Northern Peru, Nazca and Arequipa - Ancient culture, trekking and lines in the sand
Our first stop in Peru was Trujillo in the north of the country which we used as a base to visit the Moche pyramides of Las Huacas del Sol y de la Luna and the Chimu ruins at Chan Chan. The Moche empire pre-dated that of the Chimu which in turn pre-dated the Incas. The Chan Chan ruins were covered by sand until they were discovered only 40 years ago and consequently are very well preserved although it makes you wonder what else is buried under the vast amounts of sand in the area!
After a couple of days of ancient culture we headed to Huarez, Peru´s premier trekking area and home to the Cordillera Blanca mountain range. This is the highest mountain range in the world outside of the Himalayas and there are 22 summits over 6000m. (We didn´t actually climb any of these however!!) We did though embark on the 4 day Santa Cruz trek which covered 65km and rose to 4760m. The nights were freezing and the altitude was a killer but the scenery was absolutely spectacular and we had some amazing views of mountains, valleys and glaciers streaming into turquoise lagoons. Despite the basic conditions this trek was undoubtedly one of the highlights of our trip to date.
The earthquake that hit the south of Peru struck whilst we were in Huarez and although the tremor was felt this far north, luckily there was no damage. However, travelling from Huarez to the south of Peru we travelled through Pisco, one of the worst hit areas, and we realised then the devastation that had been caused and how lucky we were not to have been in the area at the time. Many of the houses had been totally destroyed leaving people living in makeshift tents and it was very sad to see people trying to create shelters from whatever could be salvaged from their houses.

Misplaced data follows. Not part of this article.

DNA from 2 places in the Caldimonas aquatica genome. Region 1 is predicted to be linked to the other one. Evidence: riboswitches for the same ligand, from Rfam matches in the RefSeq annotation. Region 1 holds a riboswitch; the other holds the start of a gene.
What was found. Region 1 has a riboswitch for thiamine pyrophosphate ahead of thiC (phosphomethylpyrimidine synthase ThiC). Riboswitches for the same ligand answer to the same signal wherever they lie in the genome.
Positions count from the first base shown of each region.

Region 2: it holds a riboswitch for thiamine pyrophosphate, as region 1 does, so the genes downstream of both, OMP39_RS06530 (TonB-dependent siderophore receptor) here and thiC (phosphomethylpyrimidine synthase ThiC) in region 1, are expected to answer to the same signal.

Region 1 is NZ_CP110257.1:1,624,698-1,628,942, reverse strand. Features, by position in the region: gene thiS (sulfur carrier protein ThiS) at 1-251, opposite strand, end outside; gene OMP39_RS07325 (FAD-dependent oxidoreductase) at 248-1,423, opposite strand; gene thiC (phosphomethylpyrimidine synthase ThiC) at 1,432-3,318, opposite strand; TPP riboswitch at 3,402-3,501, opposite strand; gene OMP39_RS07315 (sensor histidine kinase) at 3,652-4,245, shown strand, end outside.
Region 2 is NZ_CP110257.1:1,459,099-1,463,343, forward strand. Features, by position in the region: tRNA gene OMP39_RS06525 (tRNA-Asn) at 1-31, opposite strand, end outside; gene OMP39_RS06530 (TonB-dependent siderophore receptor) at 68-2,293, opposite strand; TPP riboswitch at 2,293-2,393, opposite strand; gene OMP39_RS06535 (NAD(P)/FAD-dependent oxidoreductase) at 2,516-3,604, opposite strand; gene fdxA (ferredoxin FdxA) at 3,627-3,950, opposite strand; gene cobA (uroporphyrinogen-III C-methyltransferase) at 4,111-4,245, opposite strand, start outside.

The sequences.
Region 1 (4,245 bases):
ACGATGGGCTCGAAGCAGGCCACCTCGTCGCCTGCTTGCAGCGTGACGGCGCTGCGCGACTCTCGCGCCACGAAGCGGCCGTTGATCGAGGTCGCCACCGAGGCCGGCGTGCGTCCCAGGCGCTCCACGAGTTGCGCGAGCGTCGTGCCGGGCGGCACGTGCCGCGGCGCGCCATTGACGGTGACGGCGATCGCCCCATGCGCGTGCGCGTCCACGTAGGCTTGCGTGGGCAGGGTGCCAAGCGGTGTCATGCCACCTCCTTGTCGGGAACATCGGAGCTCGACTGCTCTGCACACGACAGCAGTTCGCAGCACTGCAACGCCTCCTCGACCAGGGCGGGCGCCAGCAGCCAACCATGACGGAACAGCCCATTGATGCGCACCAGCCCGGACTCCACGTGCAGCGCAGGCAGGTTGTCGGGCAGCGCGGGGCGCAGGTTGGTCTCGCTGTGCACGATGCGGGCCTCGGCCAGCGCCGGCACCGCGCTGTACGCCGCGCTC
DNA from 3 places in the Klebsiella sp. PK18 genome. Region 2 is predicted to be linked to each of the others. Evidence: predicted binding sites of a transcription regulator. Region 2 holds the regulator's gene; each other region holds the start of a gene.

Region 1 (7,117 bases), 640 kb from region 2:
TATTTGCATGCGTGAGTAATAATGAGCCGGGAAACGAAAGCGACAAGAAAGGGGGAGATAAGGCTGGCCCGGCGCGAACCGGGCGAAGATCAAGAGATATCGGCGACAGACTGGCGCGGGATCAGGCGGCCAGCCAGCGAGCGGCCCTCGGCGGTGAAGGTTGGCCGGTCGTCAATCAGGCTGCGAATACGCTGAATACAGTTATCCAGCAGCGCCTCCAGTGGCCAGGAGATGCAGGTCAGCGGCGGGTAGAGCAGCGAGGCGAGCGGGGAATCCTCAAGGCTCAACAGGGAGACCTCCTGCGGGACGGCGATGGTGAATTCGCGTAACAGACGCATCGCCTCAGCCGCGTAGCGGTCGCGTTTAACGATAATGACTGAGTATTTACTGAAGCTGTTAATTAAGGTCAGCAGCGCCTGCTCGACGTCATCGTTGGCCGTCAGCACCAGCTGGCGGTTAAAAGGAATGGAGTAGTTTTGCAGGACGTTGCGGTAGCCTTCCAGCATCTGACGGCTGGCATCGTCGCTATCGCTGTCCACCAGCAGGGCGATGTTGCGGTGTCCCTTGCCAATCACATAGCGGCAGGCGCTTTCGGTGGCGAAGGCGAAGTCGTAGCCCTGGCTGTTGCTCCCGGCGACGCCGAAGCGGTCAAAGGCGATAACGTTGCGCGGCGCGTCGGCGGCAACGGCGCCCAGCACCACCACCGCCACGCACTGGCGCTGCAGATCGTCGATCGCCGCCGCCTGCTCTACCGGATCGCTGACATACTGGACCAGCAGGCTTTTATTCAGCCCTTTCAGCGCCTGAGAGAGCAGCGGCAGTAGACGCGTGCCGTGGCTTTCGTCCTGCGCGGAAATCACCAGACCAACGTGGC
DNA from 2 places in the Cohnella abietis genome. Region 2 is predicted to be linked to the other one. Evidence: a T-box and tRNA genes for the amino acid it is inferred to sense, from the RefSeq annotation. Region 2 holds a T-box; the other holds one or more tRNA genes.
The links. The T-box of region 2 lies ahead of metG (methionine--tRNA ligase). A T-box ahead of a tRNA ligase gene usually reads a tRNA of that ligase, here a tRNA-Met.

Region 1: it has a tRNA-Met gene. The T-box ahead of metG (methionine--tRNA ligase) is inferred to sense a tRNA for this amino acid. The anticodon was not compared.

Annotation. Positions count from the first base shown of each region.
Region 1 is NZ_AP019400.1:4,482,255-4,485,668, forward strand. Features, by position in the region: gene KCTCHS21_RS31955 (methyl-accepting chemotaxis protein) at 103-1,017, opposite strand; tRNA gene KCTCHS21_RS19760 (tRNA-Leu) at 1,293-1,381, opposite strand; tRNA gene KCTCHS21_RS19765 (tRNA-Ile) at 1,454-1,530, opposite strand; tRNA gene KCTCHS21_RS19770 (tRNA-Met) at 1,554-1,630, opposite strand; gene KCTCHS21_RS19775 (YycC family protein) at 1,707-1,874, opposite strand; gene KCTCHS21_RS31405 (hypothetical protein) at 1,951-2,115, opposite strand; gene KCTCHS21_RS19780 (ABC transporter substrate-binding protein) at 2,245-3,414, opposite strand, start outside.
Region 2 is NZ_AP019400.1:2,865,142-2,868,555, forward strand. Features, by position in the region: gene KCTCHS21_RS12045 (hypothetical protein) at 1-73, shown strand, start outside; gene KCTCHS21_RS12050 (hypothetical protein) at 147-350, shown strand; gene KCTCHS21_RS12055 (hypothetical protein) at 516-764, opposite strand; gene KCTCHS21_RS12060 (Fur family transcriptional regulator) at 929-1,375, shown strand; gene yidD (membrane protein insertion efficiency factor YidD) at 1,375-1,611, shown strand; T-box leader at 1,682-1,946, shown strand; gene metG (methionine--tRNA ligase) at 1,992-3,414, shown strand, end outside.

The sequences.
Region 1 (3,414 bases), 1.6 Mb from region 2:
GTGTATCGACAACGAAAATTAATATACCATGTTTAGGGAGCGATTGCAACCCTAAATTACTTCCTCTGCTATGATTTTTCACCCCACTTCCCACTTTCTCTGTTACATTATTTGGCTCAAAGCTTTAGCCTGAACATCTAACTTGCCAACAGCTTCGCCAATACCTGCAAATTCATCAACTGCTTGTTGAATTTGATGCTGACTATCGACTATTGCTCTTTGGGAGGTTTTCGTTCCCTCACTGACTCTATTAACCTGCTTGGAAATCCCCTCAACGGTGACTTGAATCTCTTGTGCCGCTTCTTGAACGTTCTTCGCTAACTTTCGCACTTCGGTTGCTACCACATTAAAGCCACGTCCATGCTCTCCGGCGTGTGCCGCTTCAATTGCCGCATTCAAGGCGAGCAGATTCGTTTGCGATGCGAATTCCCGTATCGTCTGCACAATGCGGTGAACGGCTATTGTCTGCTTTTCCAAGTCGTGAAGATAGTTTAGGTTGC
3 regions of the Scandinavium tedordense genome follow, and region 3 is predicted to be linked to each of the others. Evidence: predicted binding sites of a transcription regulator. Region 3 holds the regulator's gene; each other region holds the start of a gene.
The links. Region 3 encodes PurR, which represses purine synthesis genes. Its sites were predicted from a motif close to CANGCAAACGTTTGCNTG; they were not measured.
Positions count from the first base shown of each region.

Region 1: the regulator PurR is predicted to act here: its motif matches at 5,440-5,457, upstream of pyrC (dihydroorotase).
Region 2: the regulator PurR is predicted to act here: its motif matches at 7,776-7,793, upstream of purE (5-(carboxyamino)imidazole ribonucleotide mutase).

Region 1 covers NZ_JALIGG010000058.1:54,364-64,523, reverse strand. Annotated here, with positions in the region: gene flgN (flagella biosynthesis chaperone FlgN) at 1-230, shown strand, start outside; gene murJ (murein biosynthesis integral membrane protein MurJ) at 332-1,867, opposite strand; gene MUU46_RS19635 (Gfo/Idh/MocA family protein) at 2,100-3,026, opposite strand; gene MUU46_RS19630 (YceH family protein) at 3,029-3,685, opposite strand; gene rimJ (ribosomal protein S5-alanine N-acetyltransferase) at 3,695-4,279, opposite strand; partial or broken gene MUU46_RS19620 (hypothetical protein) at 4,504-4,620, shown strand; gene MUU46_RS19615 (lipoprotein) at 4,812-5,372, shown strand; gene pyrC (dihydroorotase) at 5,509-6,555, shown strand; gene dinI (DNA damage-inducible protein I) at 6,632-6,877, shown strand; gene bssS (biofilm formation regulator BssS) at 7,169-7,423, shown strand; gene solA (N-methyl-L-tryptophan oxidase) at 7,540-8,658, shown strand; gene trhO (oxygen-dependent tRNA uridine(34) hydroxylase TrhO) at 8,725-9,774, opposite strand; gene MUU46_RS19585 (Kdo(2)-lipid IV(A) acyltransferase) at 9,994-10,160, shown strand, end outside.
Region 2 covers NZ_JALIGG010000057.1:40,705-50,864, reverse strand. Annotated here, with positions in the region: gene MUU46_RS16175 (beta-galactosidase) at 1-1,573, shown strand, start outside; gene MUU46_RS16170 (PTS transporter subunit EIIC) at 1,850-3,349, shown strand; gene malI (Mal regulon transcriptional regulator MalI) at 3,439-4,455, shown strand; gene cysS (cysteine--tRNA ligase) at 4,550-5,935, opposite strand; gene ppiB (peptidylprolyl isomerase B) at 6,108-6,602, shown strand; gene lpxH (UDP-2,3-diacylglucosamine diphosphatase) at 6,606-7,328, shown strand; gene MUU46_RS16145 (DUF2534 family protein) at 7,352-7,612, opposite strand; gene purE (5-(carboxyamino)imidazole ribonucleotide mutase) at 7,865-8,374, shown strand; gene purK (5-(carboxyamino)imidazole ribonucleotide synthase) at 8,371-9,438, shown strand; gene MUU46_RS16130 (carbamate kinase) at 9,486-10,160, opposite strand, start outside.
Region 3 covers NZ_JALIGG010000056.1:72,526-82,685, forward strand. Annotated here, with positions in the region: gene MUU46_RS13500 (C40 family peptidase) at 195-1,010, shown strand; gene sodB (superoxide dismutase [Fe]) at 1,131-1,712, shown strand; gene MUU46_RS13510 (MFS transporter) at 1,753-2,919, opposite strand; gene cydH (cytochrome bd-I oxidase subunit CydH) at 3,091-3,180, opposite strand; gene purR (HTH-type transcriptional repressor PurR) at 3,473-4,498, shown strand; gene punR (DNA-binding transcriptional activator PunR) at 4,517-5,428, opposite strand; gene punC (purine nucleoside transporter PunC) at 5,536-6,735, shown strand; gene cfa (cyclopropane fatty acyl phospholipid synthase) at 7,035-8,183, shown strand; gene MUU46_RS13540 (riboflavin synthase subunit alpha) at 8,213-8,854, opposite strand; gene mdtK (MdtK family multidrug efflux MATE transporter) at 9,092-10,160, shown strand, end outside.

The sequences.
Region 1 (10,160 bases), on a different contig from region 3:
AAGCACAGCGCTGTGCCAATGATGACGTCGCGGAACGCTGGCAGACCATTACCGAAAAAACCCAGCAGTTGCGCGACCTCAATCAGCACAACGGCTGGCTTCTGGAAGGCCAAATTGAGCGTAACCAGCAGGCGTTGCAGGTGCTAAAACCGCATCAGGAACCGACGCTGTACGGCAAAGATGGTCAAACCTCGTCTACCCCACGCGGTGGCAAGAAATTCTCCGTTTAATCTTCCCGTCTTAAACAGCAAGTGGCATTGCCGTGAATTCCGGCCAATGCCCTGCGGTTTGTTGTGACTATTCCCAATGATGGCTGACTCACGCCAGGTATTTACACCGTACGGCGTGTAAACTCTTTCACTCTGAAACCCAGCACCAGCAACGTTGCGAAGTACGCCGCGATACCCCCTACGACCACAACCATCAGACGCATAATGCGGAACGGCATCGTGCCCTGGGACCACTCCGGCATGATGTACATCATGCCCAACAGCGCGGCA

Our next stop was Nazca to see the Nazca lines. These are basically lines in the sand that were discovered in the late 1930s when a scientist took a flight over the area. There are over 800 lines and 70 animals including a monkey, a spider and an astronaut and they are thought to have been made between 900 BC and AD 600. Nobody really knows why the lines were created although one of the more far-fetched theories is that they were created by aliens!!! (not the most artistic aliens we´d like to point out!) The best way of seeing the lines is from the air so we took a 30 minute flight over them to see them properly. Our pilot was very enthusiastic and keen to ensure we saw as many of the lines as possible so twisted and turned the tiny 4-seater plane at every opportunity and dived in for those close-ups - great for seeing the lines but not so great for keeping down breakfast and we finished the flight slightly worse for wear and grateful we´d opted for the 30 minute flight not the hour long one!!!
From Nazca we headed to Arequipa and from there to the Colca Canyon - one of the world´s deepest canyons at 3191m where we spent a couple of days trekking before visiting Cruz del Condor just a few kilometers away. This viewpoint is famous for attracting Condors and we joined a couple of hundred other people at 6am to see them flying around. If only we´d remembered to charge our camera we´d have some great Condor photos for you! From here though it was time to travel to Cuzco and the start of the Inca Trail.....